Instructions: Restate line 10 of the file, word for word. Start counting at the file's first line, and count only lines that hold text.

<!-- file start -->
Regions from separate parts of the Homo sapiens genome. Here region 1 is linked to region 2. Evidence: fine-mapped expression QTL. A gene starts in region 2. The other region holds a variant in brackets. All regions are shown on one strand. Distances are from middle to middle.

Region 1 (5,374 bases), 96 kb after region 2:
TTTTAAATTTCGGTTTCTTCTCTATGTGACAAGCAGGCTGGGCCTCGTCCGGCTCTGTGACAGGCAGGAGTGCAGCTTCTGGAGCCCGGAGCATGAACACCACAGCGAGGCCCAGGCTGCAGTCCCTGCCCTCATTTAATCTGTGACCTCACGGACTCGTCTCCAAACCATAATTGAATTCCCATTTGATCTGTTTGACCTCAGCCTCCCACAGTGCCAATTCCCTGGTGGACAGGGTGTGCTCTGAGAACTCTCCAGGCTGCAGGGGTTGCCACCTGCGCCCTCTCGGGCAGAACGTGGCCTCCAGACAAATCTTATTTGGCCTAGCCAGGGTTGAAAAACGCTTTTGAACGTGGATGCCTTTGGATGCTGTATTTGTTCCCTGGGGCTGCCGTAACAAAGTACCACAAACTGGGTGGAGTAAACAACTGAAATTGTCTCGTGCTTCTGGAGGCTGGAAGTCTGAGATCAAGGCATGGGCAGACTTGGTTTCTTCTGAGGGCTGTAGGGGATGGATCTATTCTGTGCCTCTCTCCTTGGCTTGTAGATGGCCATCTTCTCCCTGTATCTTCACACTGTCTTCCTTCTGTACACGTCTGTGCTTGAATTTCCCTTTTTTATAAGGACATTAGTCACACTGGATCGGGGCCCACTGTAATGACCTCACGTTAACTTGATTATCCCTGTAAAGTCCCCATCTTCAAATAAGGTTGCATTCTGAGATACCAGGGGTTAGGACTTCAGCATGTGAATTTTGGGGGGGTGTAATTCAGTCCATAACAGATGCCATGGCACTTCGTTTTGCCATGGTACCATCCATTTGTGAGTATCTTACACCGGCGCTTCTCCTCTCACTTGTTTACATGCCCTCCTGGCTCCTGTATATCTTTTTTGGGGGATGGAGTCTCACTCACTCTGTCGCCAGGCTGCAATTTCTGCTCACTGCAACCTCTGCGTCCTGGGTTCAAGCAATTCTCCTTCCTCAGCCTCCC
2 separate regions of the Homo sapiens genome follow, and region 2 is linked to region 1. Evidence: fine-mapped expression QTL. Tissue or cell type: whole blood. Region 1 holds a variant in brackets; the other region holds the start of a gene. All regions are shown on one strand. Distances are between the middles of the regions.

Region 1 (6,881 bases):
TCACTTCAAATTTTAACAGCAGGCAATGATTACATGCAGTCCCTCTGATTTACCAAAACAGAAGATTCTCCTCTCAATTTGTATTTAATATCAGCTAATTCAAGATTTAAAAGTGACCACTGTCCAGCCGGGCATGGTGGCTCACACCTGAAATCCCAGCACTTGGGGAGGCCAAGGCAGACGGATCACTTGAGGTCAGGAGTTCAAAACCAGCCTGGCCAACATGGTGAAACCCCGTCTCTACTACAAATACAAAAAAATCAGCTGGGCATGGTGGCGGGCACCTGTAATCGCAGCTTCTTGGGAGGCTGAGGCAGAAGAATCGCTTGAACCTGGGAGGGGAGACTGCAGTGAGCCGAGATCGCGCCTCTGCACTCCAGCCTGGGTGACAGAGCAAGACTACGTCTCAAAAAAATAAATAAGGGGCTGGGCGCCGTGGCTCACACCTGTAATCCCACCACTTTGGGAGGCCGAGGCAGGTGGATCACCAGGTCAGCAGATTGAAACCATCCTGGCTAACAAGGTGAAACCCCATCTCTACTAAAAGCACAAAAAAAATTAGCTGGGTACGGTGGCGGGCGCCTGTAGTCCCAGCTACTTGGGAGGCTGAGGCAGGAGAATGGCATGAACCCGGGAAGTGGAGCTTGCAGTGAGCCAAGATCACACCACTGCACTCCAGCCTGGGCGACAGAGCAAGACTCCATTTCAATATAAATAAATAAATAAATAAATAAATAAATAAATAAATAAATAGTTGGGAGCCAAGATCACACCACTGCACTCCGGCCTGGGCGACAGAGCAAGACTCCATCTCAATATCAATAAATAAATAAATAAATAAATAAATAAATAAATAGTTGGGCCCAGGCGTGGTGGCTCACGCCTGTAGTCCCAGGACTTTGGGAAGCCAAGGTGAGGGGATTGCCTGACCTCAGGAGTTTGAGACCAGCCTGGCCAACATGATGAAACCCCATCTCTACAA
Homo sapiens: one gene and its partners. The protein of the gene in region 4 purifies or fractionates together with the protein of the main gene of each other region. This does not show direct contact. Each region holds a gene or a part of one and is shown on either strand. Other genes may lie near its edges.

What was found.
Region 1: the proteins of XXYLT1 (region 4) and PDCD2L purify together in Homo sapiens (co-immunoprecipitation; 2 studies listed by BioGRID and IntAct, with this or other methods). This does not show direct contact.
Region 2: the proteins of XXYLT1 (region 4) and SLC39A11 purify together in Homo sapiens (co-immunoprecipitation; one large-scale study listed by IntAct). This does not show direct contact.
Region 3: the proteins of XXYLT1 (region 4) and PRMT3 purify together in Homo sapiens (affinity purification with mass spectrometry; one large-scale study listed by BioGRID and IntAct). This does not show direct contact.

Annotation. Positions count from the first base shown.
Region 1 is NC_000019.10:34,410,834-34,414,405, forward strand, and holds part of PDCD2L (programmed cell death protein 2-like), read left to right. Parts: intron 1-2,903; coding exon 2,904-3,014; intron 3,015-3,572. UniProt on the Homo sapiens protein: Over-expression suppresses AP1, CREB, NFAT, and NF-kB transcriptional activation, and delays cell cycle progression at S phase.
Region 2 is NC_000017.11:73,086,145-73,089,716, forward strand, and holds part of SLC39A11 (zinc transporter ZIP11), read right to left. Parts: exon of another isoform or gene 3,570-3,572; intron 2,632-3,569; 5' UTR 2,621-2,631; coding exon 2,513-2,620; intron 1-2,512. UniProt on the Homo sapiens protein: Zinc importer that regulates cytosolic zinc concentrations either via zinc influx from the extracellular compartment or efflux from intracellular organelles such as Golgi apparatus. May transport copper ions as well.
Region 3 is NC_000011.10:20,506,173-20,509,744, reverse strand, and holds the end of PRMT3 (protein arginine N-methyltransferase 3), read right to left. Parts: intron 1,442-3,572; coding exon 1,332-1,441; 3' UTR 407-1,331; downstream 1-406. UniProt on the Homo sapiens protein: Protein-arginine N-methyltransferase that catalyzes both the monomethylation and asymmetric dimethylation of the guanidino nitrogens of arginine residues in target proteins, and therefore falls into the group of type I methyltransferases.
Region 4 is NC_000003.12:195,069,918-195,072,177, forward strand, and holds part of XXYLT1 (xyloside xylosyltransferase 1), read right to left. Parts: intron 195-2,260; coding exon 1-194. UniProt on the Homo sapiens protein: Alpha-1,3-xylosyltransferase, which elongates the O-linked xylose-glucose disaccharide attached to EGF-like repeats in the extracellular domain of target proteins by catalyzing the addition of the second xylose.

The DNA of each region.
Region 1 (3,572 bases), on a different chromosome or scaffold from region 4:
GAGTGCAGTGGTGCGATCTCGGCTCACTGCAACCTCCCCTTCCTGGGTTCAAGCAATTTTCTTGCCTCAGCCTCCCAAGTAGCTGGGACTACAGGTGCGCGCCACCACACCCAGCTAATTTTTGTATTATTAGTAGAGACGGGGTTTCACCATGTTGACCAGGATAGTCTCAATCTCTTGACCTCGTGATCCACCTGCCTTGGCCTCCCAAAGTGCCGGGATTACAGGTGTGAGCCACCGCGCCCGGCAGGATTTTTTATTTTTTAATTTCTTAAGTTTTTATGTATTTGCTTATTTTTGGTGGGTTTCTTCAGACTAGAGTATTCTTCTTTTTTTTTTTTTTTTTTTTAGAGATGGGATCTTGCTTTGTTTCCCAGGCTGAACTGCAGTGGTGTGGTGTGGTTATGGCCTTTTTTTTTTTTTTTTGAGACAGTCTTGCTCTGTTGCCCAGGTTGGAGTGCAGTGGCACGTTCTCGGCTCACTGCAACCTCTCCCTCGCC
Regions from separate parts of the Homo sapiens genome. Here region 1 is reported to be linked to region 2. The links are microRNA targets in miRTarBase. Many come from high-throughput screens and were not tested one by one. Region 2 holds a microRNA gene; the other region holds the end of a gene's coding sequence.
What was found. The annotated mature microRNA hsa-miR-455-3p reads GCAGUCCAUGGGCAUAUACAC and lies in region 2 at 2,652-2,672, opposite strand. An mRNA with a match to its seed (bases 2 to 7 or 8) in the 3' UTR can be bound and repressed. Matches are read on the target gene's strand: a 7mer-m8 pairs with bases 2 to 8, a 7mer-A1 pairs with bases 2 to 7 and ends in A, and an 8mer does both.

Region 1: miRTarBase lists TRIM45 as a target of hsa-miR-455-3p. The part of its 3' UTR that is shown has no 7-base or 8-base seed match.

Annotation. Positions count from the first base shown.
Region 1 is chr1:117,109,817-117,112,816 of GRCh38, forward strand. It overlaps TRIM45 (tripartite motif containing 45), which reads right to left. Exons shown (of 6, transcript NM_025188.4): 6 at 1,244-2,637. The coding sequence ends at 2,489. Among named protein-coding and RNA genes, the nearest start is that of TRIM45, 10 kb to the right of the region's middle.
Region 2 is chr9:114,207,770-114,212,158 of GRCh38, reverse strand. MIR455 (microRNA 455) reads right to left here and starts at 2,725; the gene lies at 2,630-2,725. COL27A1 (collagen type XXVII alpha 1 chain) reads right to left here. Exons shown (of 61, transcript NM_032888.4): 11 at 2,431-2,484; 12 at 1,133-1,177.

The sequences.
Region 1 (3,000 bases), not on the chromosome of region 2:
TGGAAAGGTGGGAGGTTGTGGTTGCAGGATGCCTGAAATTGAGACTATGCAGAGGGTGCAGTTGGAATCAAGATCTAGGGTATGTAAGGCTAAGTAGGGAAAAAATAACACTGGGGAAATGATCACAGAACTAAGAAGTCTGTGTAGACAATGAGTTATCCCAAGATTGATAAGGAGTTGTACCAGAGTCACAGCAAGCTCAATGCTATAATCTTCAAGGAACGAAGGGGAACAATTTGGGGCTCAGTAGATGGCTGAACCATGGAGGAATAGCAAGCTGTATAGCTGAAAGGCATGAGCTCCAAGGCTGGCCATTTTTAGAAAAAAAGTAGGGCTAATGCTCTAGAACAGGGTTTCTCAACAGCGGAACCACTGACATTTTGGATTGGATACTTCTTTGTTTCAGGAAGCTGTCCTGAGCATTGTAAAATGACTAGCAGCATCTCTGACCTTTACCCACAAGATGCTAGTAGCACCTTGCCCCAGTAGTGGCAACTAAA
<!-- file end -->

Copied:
Region 2: the proteins of XXYLT1 (region 4) and SLC39A11 purify together in Homo sapiens (co-immunoprecipitation; one large-scale study listed by IntAct). This does not show direct contact.